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Effects of compression garments on balance

by P. Debraux | 30 April

compression, garments, balance, control, sport, BV Sport, proprioception

The somatosensory system is one of the main sensory systems in the human body. Its role is essential in our physiological and psychological development. It strongly contributes to the control of balance by providing indications on body motions thanks to the information gathering obtained from the skin, muscles, tendons, joints, fascia, viscera, etc. Connective tissue is of particular importance as it binds all body parts together into a structure that allows the transmission and distribution of mechanical forces throughout the human body. This facilitates the collect of various information necessary for the human body to orient and balance.

Studies have shown that compression garments, by creating tension / compression on certain body parts, can improve the perception of somatosensory information and positively influence balance control by reducing swaying of the body in standing up position. However, according to the various studies carried out on this topic, the beneficial effects on the balance of compression garments are more pronounced in people with sensory deficits (elderly people, injured people) or, conversely, increased acuity, like high-level athletes, for example. While in healthy and active people, compression garments would have no effect on balance. However, it has been shown that there is great variability in the response to cutaneous stimuli in humans. Considering that most studies use statistical approaches based on averages rather than on a case-by-case basis, could compression garments have an impact on balance in healthy people ?

The Study

To answer this question, a team of French researchers wanted to study the impact on the control of the balance of compression sleeves (calves) in young, healthy and active people. And for that, these researchers decided to analyze the inter-individual differences thanks to an analysis by cluster which allows to regroup the participants in subgroups based on common characteristics.

For this protocol, 13 active people were recruited. The experiment consisted of two tasks: standing on one foot (non-dominant leg), eyes closed, on a stable surface, and the same position on an unstable surface (Balance Board, Sissel). These two tasks were carried out with compression sleeves for the calves (Booster, BV Sport) and without. In both situations, a force platform made it possible to measure the displacement of the body's center of pressure (the projection of our center of gravity).

Results & Analyzes

The main results of this study showed that there is indeed a great variability in the balance control between participants. The people who had the least control over their body sway in the non-compression garment condition benefited the most from compression sleeves. When the statistical analysis was performed on the overall mean of the results obtained under the two conditions, the compression sleeves made no difference for the balance control.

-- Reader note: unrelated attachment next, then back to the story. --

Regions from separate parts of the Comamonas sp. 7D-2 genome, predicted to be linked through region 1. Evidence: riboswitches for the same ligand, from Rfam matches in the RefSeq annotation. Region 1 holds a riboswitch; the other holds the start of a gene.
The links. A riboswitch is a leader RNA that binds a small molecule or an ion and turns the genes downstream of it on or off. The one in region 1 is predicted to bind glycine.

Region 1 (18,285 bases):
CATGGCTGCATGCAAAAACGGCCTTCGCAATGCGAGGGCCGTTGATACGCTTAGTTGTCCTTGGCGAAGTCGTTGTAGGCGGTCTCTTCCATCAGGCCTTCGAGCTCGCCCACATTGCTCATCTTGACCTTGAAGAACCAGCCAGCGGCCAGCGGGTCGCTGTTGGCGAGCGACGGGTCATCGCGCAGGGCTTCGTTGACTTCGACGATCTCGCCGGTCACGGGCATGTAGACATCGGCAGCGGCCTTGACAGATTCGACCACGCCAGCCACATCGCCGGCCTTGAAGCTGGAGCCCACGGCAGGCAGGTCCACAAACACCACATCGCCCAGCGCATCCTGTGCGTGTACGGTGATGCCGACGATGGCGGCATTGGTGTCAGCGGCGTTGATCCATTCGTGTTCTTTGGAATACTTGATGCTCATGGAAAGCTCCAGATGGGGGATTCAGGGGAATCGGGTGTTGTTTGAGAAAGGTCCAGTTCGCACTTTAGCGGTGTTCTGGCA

Numerous studies have suggested that individuals who initially have more pronounced body sway are people with moderate sensory-motor deficits and thus benefit much more from a tactile stimulus which acts with skin sensory receptors. However, the authors of this study highlight the fact that the ability to benefit from a compression garment would also depend on how a person uses certain somatosensory elements to control their balance. According to some researchers, the skin stimuli caused by compression garments would benefit much more people who rely more on gravito-inertial information (dependent on gravity) than on proprioceptive information (dependent on support). Because people who use a gravity-dependent strategy adopt a more exploratory postural behavior by increasing the body's sway to obtain vestibular information (dependent on inertia and gravity).

Finally, compression garments do not improve somatosensory ability per se but rather act as affordances. That is, they would make it possible for the wearer to more easily retrieve information related to his swaying thanks to the skin mechano-receptors located under the compression sleeves. This would explain why people who rely on gravity-sensory informations, and who therefore make more movement to balance themselves, have more benefit than others from wearing these sleeves.

Practical Applications

This study is interesting because it shows that among healthy and physically active individuals, there are marked differences in terms of balance control. Only people who display significant postural sway to balance themselves will benefit from wearing compression sleeves for balance control. Knowing that poor balance control is one of the risk factors for sports injuries, wearing compression garments could be one of the non-invasive prevention solutions.


  1. Baige K, Noé F, Bru N and Paillard T. Effects of compression garments on balance control in young healthy active subjects : A hierarchical cluster analysis. Frontiers 14, 2020.

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